Why Do You Have Drandruff?
It is cold now, and my scalp gets pretty flaky during the winter months. I cannot believe that I have so many hair/scalp issues. But writing about them helps you with your own hair issues, so I will continue to do so even though talking about dandruff can be mildly embarrassing.
First of all, dandruff is not necessarily flaking skin (it could be for some people), but for the most part it comes from overproduction of sebum on your scalp that makes it very oily. Oils are good for your scalp and are needed to grow healthy hair, but too much gives you dandruff, those tiny white flakes.
When you scratch your scalp, it makes the flakes even worse. When you shower you think that the flakes should be washed away, right? Well they aren’t. If you wash your hair with too hot of water, it will make the flakes worse because really dry skin causes dandruff. Just like how your skin gets flaky when it is dry right after shaving or when your arms get tiny white flakes when winter starts and you have to moisturize day and night? I really hope it isn’t just me that experiences all this.
Hot water makes your flakes get worse, and it actually makes the oils melt and stay stuck to your head. But cold water isn’t that great either because it won’t work your shampoos and conditioners into a lather to remove dirt, oils and hair products. Head and Shoulders says that the right temperature for washing your hair is body temperature.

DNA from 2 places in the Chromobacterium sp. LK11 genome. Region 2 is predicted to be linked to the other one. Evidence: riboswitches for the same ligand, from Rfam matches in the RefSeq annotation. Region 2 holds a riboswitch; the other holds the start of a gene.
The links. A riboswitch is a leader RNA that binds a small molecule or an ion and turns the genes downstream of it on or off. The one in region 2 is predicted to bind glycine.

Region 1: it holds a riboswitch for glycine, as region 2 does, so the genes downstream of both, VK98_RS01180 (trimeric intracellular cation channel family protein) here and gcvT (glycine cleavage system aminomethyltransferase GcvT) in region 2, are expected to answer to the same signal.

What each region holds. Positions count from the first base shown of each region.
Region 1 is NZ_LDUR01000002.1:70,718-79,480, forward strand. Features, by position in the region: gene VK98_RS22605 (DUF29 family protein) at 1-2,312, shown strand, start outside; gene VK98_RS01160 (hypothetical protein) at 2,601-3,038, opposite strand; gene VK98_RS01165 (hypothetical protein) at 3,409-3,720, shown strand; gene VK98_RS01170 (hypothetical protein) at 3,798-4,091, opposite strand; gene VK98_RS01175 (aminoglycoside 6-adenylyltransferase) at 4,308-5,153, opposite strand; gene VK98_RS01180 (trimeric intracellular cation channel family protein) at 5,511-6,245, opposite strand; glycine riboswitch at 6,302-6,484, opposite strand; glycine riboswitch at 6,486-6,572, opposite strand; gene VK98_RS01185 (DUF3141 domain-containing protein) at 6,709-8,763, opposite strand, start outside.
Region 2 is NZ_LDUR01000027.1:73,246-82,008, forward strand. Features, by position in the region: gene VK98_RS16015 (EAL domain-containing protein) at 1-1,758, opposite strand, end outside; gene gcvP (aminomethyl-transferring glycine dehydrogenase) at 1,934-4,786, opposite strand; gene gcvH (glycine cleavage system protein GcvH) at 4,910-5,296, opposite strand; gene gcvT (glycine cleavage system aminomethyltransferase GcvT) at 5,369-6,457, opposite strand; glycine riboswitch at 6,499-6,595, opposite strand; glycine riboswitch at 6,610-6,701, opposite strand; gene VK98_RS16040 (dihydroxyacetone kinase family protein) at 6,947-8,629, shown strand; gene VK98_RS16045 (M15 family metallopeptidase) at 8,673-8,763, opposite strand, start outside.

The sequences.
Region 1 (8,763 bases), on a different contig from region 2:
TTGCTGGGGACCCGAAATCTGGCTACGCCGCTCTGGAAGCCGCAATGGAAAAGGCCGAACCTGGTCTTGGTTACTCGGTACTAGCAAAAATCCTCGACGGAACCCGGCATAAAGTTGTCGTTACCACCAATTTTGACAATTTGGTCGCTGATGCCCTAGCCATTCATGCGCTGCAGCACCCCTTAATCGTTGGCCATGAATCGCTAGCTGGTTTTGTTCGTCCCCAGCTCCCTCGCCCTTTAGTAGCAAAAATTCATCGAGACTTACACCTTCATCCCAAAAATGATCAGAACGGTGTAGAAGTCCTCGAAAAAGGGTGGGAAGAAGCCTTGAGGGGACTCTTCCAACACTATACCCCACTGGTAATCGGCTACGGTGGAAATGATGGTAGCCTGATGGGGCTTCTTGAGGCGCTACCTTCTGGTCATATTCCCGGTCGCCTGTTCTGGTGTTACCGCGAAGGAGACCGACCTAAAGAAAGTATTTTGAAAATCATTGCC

So around 100 degrees, but taking an extremely hot shower is the best feeling on Earth because it feels like the crazy week is being expelled from your pores when you watch the steam rise from your tub — unless you are a dyed blonde who doesn’t have new roots every 2 weeks. Then your dandruff will be seen from a mile away.
You can try what I do. I tie my hair up and take extremely hot showers, but don’t wash my hair with that same temperature of water. I wait until my shower is over, then I lower the water temperature to be on the warm side and wash my hair. I use shampoos that are made for flaky scalps and alternate mid-week to my regular purple shampoo for blonde highlights and deep conditioning. It really does help to use a shampoo for flakes until your scalp is not producing so much sebum.
Another suggestion my hair stylist gave me is to not wash your hair everyday if the issue is that you are showering with piercing hot water. (Surprisingly a lot of women do this.) I like to wash my hair everyday because it looks fresh, and I am able to keep my scalp with minimal dandruff by washing with warm water, using a dandruff shampoo and using my leave in light conditioner, which nourishes my scalp but doesn’t weigh it down.